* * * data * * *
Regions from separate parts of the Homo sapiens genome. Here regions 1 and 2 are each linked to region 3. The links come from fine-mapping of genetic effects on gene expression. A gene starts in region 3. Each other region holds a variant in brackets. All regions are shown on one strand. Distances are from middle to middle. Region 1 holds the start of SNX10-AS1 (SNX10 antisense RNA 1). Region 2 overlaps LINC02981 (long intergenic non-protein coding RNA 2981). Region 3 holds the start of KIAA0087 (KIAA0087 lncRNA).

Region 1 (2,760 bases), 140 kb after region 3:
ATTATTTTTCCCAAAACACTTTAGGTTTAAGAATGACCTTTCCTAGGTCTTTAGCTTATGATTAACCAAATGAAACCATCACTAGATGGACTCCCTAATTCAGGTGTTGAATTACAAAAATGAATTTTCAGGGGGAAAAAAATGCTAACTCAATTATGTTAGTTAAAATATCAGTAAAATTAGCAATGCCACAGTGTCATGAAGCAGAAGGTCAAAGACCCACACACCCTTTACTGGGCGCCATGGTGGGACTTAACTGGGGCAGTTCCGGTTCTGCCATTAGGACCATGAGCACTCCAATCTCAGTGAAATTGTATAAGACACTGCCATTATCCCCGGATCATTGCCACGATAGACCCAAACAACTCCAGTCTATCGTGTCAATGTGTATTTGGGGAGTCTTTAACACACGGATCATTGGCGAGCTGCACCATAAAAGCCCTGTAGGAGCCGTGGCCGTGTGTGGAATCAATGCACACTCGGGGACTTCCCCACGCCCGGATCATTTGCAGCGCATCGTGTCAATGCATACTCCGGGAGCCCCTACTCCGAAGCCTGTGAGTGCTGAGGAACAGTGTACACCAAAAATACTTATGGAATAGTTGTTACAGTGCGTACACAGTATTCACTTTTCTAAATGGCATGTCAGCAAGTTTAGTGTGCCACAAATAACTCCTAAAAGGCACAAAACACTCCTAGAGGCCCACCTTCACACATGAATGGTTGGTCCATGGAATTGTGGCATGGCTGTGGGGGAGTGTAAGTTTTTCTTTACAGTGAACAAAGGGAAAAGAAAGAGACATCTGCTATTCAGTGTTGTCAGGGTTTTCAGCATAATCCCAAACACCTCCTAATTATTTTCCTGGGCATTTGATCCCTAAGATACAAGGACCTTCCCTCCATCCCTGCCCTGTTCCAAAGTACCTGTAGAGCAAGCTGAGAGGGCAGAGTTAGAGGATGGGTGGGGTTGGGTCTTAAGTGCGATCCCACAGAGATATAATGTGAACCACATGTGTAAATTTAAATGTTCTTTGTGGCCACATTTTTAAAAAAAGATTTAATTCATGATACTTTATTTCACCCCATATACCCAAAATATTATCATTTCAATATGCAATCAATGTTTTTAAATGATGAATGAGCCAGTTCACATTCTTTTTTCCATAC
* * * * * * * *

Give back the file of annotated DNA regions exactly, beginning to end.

Regions from separate parts of the Homo sapiens genome. Here regions 1 and 2 are each linked to region 3. The links come from fine-mapping of genetic effects on gene expression. A gene starts in region 3. Each other region holds a variant in brackets. All regions are shown on one strand. Distances are from middle to middle. Region 1 holds the start of SNX10-AS1 (SNX10 antisense RNA 1). Region 2 overlaps LINC02981 (long intergenic non-protein coding RNA 2981). Region 3 holds the start of KIAA0087 (KIAA0087 lncRNA).

Region 1 (2,760 bases), 140 kb after region 3:
ATTATTTTTCCCAAAACACTTTAGGTTTAAGAATGACCTTTCCTAGGTCTTTAGCTTATGATTAACCAAATGAAACCATCACTAGATGGACTCCCTAATTCAGGTGTTGAATTACAAAAATGAATTTTCAGGGGGAAAAAAATGCTAACTCAATTATGTTAGTTAAAATATCAGTAAAATTAGCAATGCCACAGTGTCATGAAGCAGAAGGTCAAAGACCCACACACCCTTTACTGGGCGCCATGGTGGGACTTAACTGGGGCAGTTCCGGTTCTGCCATTAGGACCATGAGCACTCCAATCTCAGTGAAATTGTATAAGACACTGCCATTATCCCCGGATCATTGCCACGATAGACCCAAACAACTCCAGTCTATCGTGTCAATGTGTATTTGGGGAGTCTTTAACACACGGATCATTGGCGAGCTGCACCATAAAAGCCCTGTAGGAGCCGTGGCCGTGTGTGGAATCAATGCACACTCGGGGACTTCCCCACGCCCGGATCATTTGCAGCGCATCGTGTCAATGCATACTCCGGGAGCCCCTACTCCGAAGCCTGTGAGTGCTGAGGAACAGTGTACACCAAAAATACTTATGGAATAGTTGTTACAGTGCGTACACAGTATTCACTTTTCTAAATGGCATGTCAGCAAGTTTAGTGTGCCACAAATAACTCCTAAAAGGCACAAAACACTCCTAGAGGCCCACCTTCACACATGAATGGTTGGTCCATGGAATTGTGGCATGGCTGTGGGGGAGTGTAAGTTTTTCTTTACAGTGAACAAAGGGAAAAGAAAGAGACATCTGCTATTCAGTGTTGTCAGGGTTTTCAGCATAATCCCAAACACCTCCTAATTATTTTCCTGGGCATTTGATCCCTAAGATACAAGGACCTTCCCTCCATCCCTGCCCTGTTCCAAAGTACCTGTAGAGCAAGCTGAGAGGGCAGAGTTAGAGGATGGGTGGGGTTGGGTCTTAAGTGCGATCCCACAGAGATATAATGTGAACCACATGTGTAAATTTAAATGTTCTTTGTGGCCACATTTTTAAAAAAAGATTTAATTCATGATACTTTATTTCACCCCATATACCCAAAATATTATCATTTCAATATGCAATCAATGTTTTTAAATGATGAATGAGCCAGTTCACATTCTTTTTTCCATAC